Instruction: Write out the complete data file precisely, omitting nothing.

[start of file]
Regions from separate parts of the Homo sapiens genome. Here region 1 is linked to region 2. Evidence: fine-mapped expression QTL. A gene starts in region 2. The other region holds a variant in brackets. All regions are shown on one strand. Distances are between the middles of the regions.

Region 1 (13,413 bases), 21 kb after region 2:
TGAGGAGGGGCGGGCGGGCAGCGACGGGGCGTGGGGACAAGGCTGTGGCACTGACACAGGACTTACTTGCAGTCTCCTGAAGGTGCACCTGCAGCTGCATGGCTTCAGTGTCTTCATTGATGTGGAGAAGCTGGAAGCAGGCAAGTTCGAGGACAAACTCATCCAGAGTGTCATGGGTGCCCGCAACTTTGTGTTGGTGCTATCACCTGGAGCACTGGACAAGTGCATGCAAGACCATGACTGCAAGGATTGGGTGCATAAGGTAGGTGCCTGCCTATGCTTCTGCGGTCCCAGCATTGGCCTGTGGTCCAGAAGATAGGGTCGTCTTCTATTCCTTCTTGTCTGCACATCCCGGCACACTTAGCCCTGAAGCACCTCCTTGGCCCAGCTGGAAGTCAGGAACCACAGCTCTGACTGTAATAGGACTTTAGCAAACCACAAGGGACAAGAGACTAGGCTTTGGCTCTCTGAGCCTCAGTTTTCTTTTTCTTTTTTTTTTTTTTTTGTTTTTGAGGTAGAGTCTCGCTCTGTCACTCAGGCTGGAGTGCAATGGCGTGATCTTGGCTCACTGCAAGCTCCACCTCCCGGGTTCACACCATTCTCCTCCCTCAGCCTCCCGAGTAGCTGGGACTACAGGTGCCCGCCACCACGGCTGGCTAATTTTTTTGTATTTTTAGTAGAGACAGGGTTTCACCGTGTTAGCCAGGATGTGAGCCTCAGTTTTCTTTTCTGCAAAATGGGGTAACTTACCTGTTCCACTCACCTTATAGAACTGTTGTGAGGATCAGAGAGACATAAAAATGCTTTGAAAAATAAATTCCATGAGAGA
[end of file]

Regions from separate parts of the Homo sapiens genome. Here region 1 is linked to region 2. Evidence: fine-mapped expression QTL. A gene starts in region 2. The other region holds a variant in brackets. All regions are shown on one strand. Distances are between the middles of the regions.

Region 1 (13,413 bases), 21 kb after region 2:
TGAGGAGGGGCGGGCGGGCAGCGACGGGGCGTGGGGACAAGGCTGTGGCACTGACACAGGACTTACTTGCAGTCTCCTGAAGGTGCACCTGCAGCTGCATGGCTTCAGTGTCTTCATTGATGTGGAGAAGCTGGAAGCAGGCAAGTTCGAGGACAAACTCATCCAGAGTGTCATGGGTGCCCGCAACTTTGTGTTGGTGCTATCACCTGGAGCACTGGACAAGTGCATGCAAGACCATGACTGCAAGGATTGGGTGCATAAGGTAGGTGCCTGCCTATGCTTCTGCGGTCCCAGCATTGGCCTGTGGTCCAGAAGATAGGGTCGTCTTCTATTCCTTCTTGTCTGCACATCCCGGCACACTTAGCCCTGAAGCACCTCCTTGGCCCAGCTGGAAGTCAGGAACCACAGCTCTGACTGTAATAGGACTTTAGCAAACCACAAGGGACAAGAGACTAGGCTTTGGCTCTCTGAGCCTCAGTTTTCTTTTTCTTTTTTTTTTTTTTTTGTTTTTGAGGTAGAGTCTCGCTCTGTCACTCAGGCTGGAGTGCAATGGCGTGATCTTGGCTCACTGCAAGCTCCACCTCCCGGGTTCACACCATTCTCCTCCCTCAGCCTCCCGAGTAGCTGGGACTACAGGTGCCCGCCACCACGGCTGGCTAATTTTTTTGTATTTTTAGTAGAGACAGGGTTTCACCGTGTTAGCCAGGATGTGAGCCTCAGTTTTCTTTTCTGCAAAATGGGGTAACTTACCTGTTCCACTCACCTTATAGAACTGTTGTGAGGATCAGAGAGACATAAAAATGCTTTGAAAAATAAATTCCATGAGAGA